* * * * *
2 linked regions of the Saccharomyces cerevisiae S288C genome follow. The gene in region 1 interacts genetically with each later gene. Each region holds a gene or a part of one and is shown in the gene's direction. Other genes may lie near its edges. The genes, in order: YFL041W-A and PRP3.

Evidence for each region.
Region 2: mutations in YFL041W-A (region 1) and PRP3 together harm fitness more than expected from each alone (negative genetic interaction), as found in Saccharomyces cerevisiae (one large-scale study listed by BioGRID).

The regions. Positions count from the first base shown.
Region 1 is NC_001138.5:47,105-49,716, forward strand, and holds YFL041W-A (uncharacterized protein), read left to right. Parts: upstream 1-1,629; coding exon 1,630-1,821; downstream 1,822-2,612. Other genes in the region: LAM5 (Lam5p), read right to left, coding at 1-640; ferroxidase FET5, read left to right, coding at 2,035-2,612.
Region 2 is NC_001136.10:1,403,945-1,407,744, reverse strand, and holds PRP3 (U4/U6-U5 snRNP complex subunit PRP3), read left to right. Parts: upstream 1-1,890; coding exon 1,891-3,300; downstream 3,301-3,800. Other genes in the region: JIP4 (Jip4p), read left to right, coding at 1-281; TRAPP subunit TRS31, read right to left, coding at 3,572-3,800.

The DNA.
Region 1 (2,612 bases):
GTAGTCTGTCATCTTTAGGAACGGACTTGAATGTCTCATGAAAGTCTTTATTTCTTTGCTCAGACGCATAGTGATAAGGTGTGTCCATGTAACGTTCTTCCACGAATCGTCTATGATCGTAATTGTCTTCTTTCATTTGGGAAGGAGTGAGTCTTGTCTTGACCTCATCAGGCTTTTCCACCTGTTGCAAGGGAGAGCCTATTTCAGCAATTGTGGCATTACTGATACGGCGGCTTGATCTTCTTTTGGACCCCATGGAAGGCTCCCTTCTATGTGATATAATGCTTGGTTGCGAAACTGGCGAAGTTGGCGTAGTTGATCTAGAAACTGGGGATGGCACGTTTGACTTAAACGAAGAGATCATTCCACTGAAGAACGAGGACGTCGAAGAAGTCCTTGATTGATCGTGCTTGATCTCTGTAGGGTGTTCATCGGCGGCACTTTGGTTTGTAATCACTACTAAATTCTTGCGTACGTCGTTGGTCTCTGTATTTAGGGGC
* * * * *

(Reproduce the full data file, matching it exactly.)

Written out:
2 linked regions of the Saccharomyces cerevisiae S288C genome follow. The gene in region 1 interacts genetically with each later gene. Each region holds a gene or a part of one and is shown in the gene's direction. Other genes may lie near its edges. The genes, in order: YFL041W-A and PRP3.

Evidence for each region.
Region 2: mutations in YFL041W-A (region 1) and PRP3 together harm fitness more than expected from each alone (negative genetic interaction), as found in Saccharomyces cerevisiae (one large-scale study listed by BioGRID).

The regions. Positions count from the first base shown.
Region 1 is NC_001138.5:47,105-49,716, forward strand, and holds YFL041W-A (uncharacterized protein), read left to right. Parts: upstream 1-1,629; coding exon 1,630-1,821; downstream 1,822-2,612. Other genes in the region: LAM5 (Lam5p), read right to left, coding at 1-640; ferroxidase FET5, read left to right, coding at 2,035-2,612.
Region 2 is NC_001136.10:1,403,945-1,407,744, reverse strand, and holds PRP3 (U4/U6-U5 snRNP complex subunit PRP3), read left to right. Parts: upstream 1-1,890; coding exon 1,891-3,300; downstream 3,301-3,800. Other genes in the region: JIP4 (Jip4p), read left to right, coding at 1-281; TRAPP subunit TRS31, read right to left, coding at 3,572-3,800.

The DNA.
Region 1 (2,612 bases):
GTAGTCTGTCATCTTTAGGAACGGACTTGAATGTCTCATGAAAGTCTTTATTTCTTTGCTCAGACGCATAGTGATAAGGTGTGTCCATGTAACGTTCTTCCACGAATCGTCTATGATCGTAATTGTCTTCTTTCATTTGGGAAGGAGTGAGTCTTGTCTTGACCTCATCAGGCTTTTCCACCTGTTGCAAGGGAGAGCCTATTTCAGCAATTGTGGCATTACTGATACGGCGGCTTGATCTTCTTTTGGACCCCATGGAAGGCTCCCTTCTATGTGATATAATGCTTGGTTGCGAAACTGGCGAAGTTGGCGTAGTTGATCTAGAAACTGGGGATGGCACGTTTGACTTAAACGAAGAGATCATTCCACTGAAGAACGAGGACGTCGAAGAAGTCCTTGATTGATCGTGCTTGATCTCTGTAGGGTGTTCATCGGCGGCACTTTGGTTTGTAATCACTACTAAATTCTTGCGTACGTCGTTGGTCTCTGTATTTAGGGGC